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Home Selling in Solano County : Real Estate Advice

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  • Home Buying9
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Activity 17
Wed Apr 13, 2011
Laura Coffey answered:
I had a seller who bought a home in New Jersey due to job relocation. I was able to successfully close his home as a short sale here in California. Choose an experienced agent, it makes a difference. ... more
0 votes 5 answers Share Flag
Wed Feb 9, 2011
John Souerbry answered:
Depends on location. 94534 is generally depressed price-wise (I live near the Gold Hill exit off 680). There are a lot of homes on the market with reasonably sized front and rear yards in the $150k-$250k range.
Lacking "features" (yards...) will affect resale.
... more
0 votes 3 answers Share Flag
Thu May 22, 2014
Kamal Randhawa answered:
Hello Kiml...

while no one has a magic ball to make such predictions, looking at the statistics alone, prices may fall for another 6 months to a year.
0 votes 2 answers Share Flag
Tue Jan 15, 2013
Nicole Monary answered:
I can't give you an exact answer for how ofter Trulia updates the solds on their website. As an agent, I have access to that information on a daily basis. Here are all the properties that have sold in Benicia since September 1st. and their selling price.

20913426 WEST K St Benicia, 825,000
21005458 Orchid Ct Benicia, CA 94510 411,000
21009016 Shirley Dr Benicia, CA 94510 150,000
21013840 W K St Benicia, CA 94510 874,500
21015372 Mountview Ter Benicia, CA 94510 540,000
21016512 Snapdragon Dr Benicia, CA 94510 410,000
21017656 Del Centro Benicia, CA 94510 141,500
21018343 Devonshire Dr Benicia, CA 94510 251,000
21019388 Dartmouth Pl Benicia, CA 94510 349,500
21021006 E 7th St Benicia, CA 94510 170,007
21019967 Devonshire Dr Benicia, CA 94510 250,000
21020526 Charles Ct Benicia, CA 94510 569,000
21022151 Lansing Cir Benicia, CA 94510 580,000
21022753 McAllister Dr Benicia, CA 94510 605,000
21023414 Southampton Rd #11 51,010

If you are interested in knowing more about the trends in the Benicia market as well as getting updates on new listings or solds, please contact me at 707-337-2249. Or my website: soldbynicole.com
... more
0 votes 8 answers Share Flag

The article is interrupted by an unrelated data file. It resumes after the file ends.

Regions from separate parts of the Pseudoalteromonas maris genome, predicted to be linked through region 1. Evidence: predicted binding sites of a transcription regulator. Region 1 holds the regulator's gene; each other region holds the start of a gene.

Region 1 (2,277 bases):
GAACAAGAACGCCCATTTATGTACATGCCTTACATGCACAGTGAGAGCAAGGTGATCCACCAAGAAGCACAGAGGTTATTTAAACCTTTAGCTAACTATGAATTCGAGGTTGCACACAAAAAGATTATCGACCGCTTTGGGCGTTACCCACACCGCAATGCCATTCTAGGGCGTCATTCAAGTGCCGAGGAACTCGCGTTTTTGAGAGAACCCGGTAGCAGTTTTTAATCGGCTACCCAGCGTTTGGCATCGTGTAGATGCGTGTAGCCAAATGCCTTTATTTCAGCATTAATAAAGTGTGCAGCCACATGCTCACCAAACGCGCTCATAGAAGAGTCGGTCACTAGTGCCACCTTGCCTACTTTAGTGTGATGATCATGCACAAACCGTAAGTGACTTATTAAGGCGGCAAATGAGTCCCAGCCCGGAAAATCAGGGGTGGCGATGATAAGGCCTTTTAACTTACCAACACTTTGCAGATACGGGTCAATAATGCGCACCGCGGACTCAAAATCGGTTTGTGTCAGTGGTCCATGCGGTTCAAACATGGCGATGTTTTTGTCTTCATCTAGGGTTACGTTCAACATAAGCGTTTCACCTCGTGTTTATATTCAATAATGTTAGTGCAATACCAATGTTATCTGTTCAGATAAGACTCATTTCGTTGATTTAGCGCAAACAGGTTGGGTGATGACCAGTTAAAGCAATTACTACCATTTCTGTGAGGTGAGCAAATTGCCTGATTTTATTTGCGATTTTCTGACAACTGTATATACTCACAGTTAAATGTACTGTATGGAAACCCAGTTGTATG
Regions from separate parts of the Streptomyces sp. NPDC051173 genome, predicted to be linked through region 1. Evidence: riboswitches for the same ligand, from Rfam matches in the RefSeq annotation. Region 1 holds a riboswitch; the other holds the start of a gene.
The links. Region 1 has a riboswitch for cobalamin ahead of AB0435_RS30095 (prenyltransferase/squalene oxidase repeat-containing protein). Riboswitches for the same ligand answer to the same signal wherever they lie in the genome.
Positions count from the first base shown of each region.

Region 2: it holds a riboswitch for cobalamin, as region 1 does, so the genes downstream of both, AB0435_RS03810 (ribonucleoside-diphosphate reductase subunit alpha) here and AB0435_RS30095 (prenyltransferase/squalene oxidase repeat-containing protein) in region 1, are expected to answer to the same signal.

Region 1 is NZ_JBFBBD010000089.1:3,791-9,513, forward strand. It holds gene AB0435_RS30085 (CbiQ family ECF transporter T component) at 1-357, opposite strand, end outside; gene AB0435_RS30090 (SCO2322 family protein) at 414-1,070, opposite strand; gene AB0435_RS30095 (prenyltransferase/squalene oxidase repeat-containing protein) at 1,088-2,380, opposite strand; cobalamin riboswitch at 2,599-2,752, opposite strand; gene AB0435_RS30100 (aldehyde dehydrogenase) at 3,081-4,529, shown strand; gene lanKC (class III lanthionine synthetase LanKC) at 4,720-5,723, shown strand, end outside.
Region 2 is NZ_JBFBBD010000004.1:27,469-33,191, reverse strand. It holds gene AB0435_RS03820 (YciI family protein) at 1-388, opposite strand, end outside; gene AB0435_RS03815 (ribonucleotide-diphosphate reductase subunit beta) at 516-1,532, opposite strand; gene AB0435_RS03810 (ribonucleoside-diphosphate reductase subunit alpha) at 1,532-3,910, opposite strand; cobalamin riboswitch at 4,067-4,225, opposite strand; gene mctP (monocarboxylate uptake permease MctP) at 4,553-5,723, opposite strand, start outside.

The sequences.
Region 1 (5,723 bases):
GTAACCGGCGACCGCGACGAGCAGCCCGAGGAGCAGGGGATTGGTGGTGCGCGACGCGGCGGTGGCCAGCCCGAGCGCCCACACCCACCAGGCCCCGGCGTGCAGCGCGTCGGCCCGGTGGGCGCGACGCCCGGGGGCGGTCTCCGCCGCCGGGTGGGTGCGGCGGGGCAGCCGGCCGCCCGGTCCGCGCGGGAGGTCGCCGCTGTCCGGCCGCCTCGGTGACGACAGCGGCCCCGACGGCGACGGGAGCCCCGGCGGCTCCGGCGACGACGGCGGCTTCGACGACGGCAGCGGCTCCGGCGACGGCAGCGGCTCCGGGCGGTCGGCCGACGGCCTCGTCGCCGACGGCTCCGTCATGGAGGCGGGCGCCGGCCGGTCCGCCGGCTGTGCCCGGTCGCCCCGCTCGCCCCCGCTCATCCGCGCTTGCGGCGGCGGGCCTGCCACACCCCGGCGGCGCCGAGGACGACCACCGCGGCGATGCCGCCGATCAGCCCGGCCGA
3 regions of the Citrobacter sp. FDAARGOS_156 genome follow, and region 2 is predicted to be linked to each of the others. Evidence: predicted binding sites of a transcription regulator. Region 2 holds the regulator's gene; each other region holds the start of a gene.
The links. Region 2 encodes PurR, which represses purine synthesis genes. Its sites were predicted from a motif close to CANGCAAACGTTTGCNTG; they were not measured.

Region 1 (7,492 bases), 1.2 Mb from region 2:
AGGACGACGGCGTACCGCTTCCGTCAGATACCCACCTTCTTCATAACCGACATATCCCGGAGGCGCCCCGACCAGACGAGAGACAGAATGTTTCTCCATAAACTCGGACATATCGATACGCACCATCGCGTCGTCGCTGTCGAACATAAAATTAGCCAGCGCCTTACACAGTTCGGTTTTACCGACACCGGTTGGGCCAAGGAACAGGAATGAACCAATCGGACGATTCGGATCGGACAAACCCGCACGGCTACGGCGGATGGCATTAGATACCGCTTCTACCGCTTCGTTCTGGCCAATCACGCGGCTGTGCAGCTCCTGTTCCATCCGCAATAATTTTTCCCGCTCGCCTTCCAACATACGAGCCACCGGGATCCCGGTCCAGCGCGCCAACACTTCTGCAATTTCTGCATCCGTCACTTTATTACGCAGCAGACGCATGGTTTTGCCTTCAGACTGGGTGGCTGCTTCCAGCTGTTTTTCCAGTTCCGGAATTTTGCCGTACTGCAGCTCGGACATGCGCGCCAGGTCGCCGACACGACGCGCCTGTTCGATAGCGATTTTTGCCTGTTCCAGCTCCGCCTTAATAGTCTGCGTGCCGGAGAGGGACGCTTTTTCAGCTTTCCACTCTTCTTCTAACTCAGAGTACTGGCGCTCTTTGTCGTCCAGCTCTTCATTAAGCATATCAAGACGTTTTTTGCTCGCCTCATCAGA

Tue Sep 7, 2010
Matthew Goulden answered:
Hi Camryn,

The price you can get for your home is determined by the market and what the buyer is willing to pay, you may not get all your money back. Also when a buyer does come along they will most likely get an appraisal, especially if they need a loan. The market is lower than 2 years ago so you will probably not achieve a price which you had previously turned down. If you need that price then you will have to ride the market until it gets back.

To get it sold you will have to market it so that potential buyers and agents can see it and at a competitive price in your market, the longer its on the market you will historically get less in the end. Selling by yourself is possible but agents do a lot more than just put up a sign and then get paid.
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0 votes 2 answers Share Flag
Mon Feb 4, 2013
stop foreclosure answered:
TELL YOUR BANK YOU HAVE A BUYER FOR YOUR HOME.

IF YOU DONT HAVE A BUYER CONTACT ME 707-319-9222

I M INTERESTED IN BUYING SHORT SALES IN NORTHERN CALIFORNIA.
ESPECAILLY WHEN I CAN A HOMEOWNER TO AVOID THE FORECLOSURE ON THEIR CREDIT.

ME HABLA
SPEAK SPANISH 707-319-9222
WWW.STOPMYFORECLOSUREONLINE.COM
... more
0 votes 6 answers Share Flag
Thu Aug 15, 2013
Kathy Weber answered:
Argemy,

First recommendation would be to consult with your CPA. Find out if it's possible to pursue a "Short Sale". They will be able to tell of you any tax ramification's you may encounter if pursued.

If your CPA feel s that this process is worth pursuing, contact a reputable real estate agent in your area to get started with the process. It can take months to get an approval on the S/S process so it's best to start early.

Best of luck!
... more
0 votes 7 answers Share Flag
Tue Feb 8, 2011
Sweet86baby answered:
Thu Oct 3, 2013
Patrick Thies answered:
If you stop making payments, the bank can start foreclosure proceedings with as little as 3 missed payments. There are requirements for a short sale. The main condition is being in a hardship position. There are other factors as well. Talk to your bank and see if anything can be worked out. ... more